Capping a season of perfection, 40 years ago

I turned 55 years old this past summer, and as many in my age group can probably relate, simple memories elude us.
What I had for lunch yesterday, what was the name of the blonde singer in ABBA; you know...important, if somewhat useless, information.
But I have a crystal clear memory of where I was and what I was doing exactly 40 years ago tonight.
It was 40 years ago — December 3, 1977 — when the Wolsey Cardinals girls’ basketball team capped an undefeated 24-0 season by defeating the Clear Lake Cardinals 37-36, at Huron Arena.
It was a momentous event in the life of a sophomore basketball junkie, to see his school’s team win a state title. And, in a teeny-tiny way, I got to be a part of it too. Full disclosure - I am a 1980 graduate of Wolsey High School.
It was an amazing atmosphere. That night was the biggest crowd that I have ever seen at Huron Arena. Wolsey is, of course, just a few miles down Highway 14, but Clear Lake was not too far away and it wouldn’t come as a surprise that few people in either town stayed home that night. That is part of the joy of Class “B” sports – the hometown fans show up.
I remember sitting on the old wooden bleachers at the Arena. Lower level, east side, with Wolsey fans stretching to the rafters above me, as Clear Lake fans did the same on the opposite side.
As I already noted, Wolsey was undefeated that year, with two of its closest wins coming to our nearest rival, a few miles further down Highway 14 in Wessington, which had an excellent team as well. Wolsey beat Wessington by a single point in the districts that season and also survived two close battles against Woonsocket.
 But differences, at least at the fan level, were set aside for the state tournament. There was a large number of Wolsey students, of course, but students from other local schools were mixed in liberally. At the state title game, I sat near a buddy who was from Wessington, with two girls from Hitchcock. More memories.
My teeny-tiny part of that championship came about when John Streifel, the girls’ coach, asked some of the football players to come up and scrimmage with his team. There were no football playoffs at that time, so when we played our last scheduled game, we hung up the cleats and laced up our high top sneakers.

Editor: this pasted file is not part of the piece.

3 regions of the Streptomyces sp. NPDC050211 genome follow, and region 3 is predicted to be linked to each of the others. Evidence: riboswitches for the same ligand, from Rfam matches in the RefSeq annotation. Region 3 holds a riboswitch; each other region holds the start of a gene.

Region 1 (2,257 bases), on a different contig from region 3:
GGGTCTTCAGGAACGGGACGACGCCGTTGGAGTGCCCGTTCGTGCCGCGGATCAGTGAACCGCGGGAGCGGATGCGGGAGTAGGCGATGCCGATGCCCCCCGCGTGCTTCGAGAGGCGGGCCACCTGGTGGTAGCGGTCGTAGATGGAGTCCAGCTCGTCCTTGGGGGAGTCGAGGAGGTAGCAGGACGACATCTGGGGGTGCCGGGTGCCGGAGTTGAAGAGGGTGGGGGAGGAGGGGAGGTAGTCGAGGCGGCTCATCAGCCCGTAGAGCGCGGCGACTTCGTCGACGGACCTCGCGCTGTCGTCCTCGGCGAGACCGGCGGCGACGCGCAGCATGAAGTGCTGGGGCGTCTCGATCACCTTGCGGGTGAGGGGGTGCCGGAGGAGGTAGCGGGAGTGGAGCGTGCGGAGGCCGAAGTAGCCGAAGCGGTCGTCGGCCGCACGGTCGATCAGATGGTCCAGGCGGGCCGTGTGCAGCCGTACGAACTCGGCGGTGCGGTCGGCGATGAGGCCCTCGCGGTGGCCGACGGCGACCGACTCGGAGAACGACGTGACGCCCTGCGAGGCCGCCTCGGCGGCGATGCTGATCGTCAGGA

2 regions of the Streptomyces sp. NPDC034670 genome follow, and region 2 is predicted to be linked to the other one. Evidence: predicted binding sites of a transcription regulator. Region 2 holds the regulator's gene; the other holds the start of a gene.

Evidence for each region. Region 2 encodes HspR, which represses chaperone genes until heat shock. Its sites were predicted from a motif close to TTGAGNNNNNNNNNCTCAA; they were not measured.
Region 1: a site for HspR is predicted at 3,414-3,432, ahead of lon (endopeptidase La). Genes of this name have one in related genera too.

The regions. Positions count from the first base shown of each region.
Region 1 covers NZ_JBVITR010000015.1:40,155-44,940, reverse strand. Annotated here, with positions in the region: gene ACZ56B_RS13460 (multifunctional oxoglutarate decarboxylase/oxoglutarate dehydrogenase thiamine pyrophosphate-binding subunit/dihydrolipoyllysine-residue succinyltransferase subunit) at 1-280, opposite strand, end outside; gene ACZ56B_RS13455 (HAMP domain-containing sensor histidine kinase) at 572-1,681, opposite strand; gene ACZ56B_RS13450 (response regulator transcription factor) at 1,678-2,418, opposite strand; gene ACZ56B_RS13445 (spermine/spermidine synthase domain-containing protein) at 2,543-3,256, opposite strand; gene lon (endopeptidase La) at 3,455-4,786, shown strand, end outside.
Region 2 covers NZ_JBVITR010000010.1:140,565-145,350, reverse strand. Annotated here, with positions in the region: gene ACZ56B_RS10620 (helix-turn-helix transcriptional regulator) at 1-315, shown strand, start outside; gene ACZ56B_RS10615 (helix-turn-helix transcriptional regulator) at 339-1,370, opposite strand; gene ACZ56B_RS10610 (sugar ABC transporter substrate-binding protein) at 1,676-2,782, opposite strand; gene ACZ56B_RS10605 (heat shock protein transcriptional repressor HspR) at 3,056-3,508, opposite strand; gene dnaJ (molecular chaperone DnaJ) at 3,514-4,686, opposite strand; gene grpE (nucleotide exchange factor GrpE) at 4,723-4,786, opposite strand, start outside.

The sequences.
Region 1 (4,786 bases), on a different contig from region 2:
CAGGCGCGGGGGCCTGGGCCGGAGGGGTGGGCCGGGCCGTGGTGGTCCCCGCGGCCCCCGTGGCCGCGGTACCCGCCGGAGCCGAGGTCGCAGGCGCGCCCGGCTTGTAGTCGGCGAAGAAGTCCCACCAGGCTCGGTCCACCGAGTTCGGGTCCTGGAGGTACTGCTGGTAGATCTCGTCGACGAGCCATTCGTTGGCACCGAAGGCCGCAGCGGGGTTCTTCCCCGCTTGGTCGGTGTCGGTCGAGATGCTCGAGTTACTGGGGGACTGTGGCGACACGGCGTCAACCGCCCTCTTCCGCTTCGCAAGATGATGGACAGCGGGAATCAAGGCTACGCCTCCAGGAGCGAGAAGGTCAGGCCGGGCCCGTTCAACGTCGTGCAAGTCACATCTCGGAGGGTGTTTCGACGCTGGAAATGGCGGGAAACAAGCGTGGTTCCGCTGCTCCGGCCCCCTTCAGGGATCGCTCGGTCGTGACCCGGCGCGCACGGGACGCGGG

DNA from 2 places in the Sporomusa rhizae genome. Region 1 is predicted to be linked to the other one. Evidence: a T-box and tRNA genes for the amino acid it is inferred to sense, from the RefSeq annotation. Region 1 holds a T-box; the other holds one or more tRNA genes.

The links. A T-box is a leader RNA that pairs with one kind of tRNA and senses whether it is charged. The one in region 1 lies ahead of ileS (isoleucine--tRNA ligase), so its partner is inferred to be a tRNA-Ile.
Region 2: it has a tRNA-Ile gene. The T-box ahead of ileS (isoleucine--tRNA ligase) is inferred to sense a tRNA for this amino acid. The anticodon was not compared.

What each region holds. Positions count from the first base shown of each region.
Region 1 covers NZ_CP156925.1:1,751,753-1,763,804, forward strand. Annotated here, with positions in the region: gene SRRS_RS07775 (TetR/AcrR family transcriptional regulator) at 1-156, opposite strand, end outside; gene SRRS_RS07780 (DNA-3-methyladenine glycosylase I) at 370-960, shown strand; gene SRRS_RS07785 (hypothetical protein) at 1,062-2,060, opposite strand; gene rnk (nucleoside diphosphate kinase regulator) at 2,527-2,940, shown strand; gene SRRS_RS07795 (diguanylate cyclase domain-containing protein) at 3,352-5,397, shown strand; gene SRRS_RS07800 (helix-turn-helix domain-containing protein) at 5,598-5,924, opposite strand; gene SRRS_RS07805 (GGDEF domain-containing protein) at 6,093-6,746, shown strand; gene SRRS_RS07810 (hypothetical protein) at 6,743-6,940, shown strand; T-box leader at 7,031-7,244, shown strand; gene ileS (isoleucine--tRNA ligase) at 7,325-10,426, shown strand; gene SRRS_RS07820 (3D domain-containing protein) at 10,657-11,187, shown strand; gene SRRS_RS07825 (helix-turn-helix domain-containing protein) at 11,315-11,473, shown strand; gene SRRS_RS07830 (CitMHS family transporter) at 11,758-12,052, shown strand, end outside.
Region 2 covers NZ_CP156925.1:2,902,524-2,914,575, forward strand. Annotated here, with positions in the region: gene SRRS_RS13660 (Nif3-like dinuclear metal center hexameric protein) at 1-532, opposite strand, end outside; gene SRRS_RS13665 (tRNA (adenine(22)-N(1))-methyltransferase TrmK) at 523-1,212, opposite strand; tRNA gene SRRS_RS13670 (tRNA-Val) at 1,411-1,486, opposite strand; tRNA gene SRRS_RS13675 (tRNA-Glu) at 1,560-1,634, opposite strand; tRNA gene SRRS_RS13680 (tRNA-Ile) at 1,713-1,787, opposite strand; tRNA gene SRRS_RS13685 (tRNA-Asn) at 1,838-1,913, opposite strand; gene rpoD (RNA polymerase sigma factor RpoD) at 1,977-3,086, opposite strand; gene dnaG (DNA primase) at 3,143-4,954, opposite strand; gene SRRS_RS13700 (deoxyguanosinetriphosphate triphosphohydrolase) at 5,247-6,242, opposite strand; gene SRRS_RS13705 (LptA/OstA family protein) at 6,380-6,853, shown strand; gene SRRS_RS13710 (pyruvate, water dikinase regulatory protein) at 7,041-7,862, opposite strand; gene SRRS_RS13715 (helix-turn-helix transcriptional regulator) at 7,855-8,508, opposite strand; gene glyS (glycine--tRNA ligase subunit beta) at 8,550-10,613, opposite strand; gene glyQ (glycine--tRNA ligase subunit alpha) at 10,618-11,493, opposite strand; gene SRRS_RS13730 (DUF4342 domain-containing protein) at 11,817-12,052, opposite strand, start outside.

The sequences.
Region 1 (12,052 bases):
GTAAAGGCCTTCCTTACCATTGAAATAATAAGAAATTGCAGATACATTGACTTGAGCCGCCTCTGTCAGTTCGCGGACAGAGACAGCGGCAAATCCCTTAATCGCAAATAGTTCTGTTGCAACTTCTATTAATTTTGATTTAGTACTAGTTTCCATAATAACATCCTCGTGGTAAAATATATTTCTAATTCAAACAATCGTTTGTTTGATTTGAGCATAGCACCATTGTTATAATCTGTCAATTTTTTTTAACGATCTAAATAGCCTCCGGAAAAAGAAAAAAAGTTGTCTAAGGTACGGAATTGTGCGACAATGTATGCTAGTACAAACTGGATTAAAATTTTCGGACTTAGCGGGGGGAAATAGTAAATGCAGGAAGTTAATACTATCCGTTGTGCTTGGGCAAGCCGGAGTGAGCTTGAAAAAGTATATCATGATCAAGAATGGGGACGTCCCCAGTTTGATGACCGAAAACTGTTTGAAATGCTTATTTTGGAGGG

I remember little about the scrimmage, except that Coach asked us to not take it easy on the team, as they were preparing for the district tournament. “Just don’t hurt anyone,” he said.
He needn’t have worried. All of us football players got beat on pretty soundly at that practice. I don’t remember who came out ahead at the end, but I know I had sore ribs for a week afterward, thanks to my cousin, who was a reserve on the title team.
Clear Lake had Robin Anderson, who at that time was probably the best girls’ hoops player the state had produced, and a supporting cast.
We had Janelle Frank and Jean Boomsma, our one-two punch. They were joined in the starting lineup by Marty Meyer, Terri Hagedorn and Debi Jungemann.
Names which, like where I was on 12/3/77, will always be right there, top of mind.
Jean scored 17 points, Janelle added 12, but it was Debi who stepped up to the free throw line in the last 20-some seconds - all 5-feet, 3-inches of her -  and knocked down what turned out to be undoubtedly the two biggest free throws of her career, and arguably, in the pantheon of Wolsey basketball.
They were her only points in the game.
The team leaned on Janelle and Jean for the bulk of the offense, however there was not a weak link in that lineup. Every player knew her role and each did it to perfection. 24-0 perfection.
Janelle and Jean each earned All-Tournament and All-State recognition that season, but just as Jordan never won a title without Pippen, the Cardinals don’t have their names etched in Class “B” basketball history without each member of that team.
Two more things.
First - The South Dakota Peace Officers Ladies Auxiliary had  created what has since become the Spirit of Six award, in recognition of cheerleaders from Rapid City who died in a plane accident. The 1977 girls’ basketball season was the first year that the award was presented and the Wolsey cheerleaders - Julie Lashwood, Gayle Cooper, Ann Krutzfeldt, Cyndy Robinson and Laurie Olson won the very first Spirit of Six Award.
The Yankton girls’ basketball cheerleaders won the “A” version of the award, but it came a week later and this isn’t about Yankton.
So the Wolsey girls were the first.
Secondly, everything that I can find says that the ‘77 Wolsey Cardinal girls’ basketball team was the first team from the 281 Conference to win a state title.
According to, the 281 Conference was formed in 1965 as a track and basketball conference and included the schools of Brentford, Conde, Cresbard, Hitchcock, James Valley Christian, Tulare, Wessington and Wolsey. Football was added in 1968. The earliest instance of a local state title won by an area school other that Huron, according to the South Dakota High School Activities Association’s website was a track championship won by Yale, in 1911, by a school not included in the 281 Conference, and long before it was organized.
I have been assured that the 281 Conference intends to honor the 1977 State “B” Champions and the Spirit of Six winners during the 281 Conference Tournament in January. It is an honor that is very well deserved.
I will never forget sights and sounds of that night in particular and the three days of the 1977 state tournament in general. A little-known song, by a popular four-man British band capped the evening 40 years ago. I think about it every time that I hear Freddie Mercury and Queen sing “We Are the Champions.”
The Wolsey girls were, and are, the 1977 Class “B” girls’ state basketball champions.
Now and forever.


The 1977 Class “B” Girls State Champion Wolsey Cardinals